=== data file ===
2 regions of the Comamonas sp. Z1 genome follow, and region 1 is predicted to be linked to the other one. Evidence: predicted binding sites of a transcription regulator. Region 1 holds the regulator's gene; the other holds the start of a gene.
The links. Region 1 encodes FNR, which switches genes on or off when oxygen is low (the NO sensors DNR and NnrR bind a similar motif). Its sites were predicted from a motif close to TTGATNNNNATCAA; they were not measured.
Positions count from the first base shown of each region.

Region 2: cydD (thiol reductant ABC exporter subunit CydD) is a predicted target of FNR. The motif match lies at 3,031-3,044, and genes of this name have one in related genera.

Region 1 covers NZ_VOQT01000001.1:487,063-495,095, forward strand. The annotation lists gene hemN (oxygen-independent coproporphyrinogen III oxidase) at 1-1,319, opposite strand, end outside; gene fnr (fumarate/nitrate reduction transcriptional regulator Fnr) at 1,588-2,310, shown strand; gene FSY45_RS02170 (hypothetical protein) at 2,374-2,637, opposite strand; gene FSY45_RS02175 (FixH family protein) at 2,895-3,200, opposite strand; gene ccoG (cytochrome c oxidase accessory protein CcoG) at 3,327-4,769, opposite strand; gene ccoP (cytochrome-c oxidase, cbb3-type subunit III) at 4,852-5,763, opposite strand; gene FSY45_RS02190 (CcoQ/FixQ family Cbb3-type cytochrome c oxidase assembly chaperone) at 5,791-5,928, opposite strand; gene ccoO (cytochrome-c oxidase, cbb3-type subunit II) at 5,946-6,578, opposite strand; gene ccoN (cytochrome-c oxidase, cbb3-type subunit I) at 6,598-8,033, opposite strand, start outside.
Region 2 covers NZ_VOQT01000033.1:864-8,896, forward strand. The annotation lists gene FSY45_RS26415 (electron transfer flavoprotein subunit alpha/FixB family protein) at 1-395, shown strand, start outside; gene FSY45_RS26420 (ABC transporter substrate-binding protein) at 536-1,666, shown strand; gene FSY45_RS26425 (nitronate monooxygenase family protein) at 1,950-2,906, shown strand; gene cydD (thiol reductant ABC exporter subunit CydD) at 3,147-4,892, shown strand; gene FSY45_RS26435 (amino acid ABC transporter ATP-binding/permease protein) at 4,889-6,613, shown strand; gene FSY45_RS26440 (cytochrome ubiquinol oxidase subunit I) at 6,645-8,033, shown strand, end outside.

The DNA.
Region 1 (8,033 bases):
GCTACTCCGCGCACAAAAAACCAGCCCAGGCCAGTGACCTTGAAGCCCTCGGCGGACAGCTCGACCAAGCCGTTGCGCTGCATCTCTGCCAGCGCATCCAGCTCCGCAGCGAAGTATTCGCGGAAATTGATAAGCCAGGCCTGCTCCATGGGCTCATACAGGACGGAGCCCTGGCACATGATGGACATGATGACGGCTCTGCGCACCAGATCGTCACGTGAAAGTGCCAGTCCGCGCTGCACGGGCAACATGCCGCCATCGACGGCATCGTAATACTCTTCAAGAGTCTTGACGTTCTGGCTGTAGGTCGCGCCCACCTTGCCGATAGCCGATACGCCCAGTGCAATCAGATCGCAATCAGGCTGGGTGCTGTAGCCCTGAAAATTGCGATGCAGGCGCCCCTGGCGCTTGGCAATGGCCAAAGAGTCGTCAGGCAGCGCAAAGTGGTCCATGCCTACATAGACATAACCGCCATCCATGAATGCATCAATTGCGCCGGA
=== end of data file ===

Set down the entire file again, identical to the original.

2 regions of the Comamonas sp. Z1 genome follow, and region 1 is predicted to be linked to the other one. Evidence: predicted binding sites of a transcription regulator. Region 1 holds the regulator's gene; the other holds the start of a gene.
The links. Region 1 encodes FNR, which switches genes on or off when oxygen is low (the NO sensors DNR and NnrR bind a similar motif). Its sites were predicted from a motif close to TTGATNNNNATCAA; they were not measured.
Positions count from the first base shown of each region.

Region 2: cydD (thiol reductant ABC exporter subunit CydD) is a predicted target of FNR. The motif match lies at 3,031-3,044, and genes of this name have one in related genera.

Region 1 covers NZ_VOQT01000001.1:487,063-495,095, forward strand. The annotation lists gene hemN (oxygen-independent coproporphyrinogen III oxidase) at 1-1,319, opposite strand, end outside; gene fnr (fumarate/nitrate reduction transcriptional regulator Fnr) at 1,588-2,310, shown strand; gene FSY45_RS02170 (hypothetical protein) at 2,374-2,637, opposite strand; gene FSY45_RS02175 (FixH family protein) at 2,895-3,200, opposite strand; gene ccoG (cytochrome c oxidase accessory protein CcoG) at 3,327-4,769, opposite strand; gene ccoP (cytochrome-c oxidase, cbb3-type subunit III) at 4,852-5,763, opposite strand; gene FSY45_RS02190 (CcoQ/FixQ family Cbb3-type cytochrome c oxidase assembly chaperone) at 5,791-5,928, opposite strand; gene ccoO (cytochrome-c oxidase, cbb3-type subunit II) at 5,946-6,578, opposite strand; gene ccoN (cytochrome-c oxidase, cbb3-type subunit I) at 6,598-8,033, opposite strand, start outside.
Region 2 covers NZ_VOQT01000033.1:864-8,896, forward strand. The annotation lists gene FSY45_RS26415 (electron transfer flavoprotein subunit alpha/FixB family protein) at 1-395, shown strand, start outside; gene FSY45_RS26420 (ABC transporter substrate-binding protein) at 536-1,666, shown strand; gene FSY45_RS26425 (nitronate monooxygenase family protein) at 1,950-2,906, shown strand; gene cydD (thiol reductant ABC exporter subunit CydD) at 3,147-4,892, shown strand; gene FSY45_RS26435 (amino acid ABC transporter ATP-binding/permease protein) at 4,889-6,613, shown strand; gene FSY45_RS26440 (cytochrome ubiquinol oxidase subunit I) at 6,645-8,033, shown strand, end outside.

The DNA.
Region 1 (8,033 bases):
GCTACTCCGCGCACAAAAAACCAGCCCAGGCCAGTGACCTTGAAGCCCTCGGCGGACAGCTCGACCAAGCCGTTGCGCTGCATCTCTGCCAGCGCATCCAGCTCCGCAGCGAAGTATTCGCGGAAATTGATAAGCCAGGCCTGCTCCATGGGCTCATACAGGACGGAGCCCTGGCACATGATGGACATGATGACGGCTCTGCGCACCAGATCGTCACGTGAAAGTGCCAGTCCGCGCTGCACGGGCAACATGCCGCCATCGACGGCATCGTAATACTCTTCAAGAGTCTTGACGTTCTGGCTGTAGGTCGCGCCCACCTTGCCGATAGCCGATACGCCCAGTGCAATCAGATCGCAATCAGGCTGGGTGCTGTAGCCCTGAAAATTGCGATGCAGGCGCCCCTGGCGCTTGGCAATGGCCAAAGAGTCGTCAGGCAGCGCAAAGTGGTCCATGCCTACATAGACATAACCGCCATCCATGAATGCATCAATTGCGCCGGA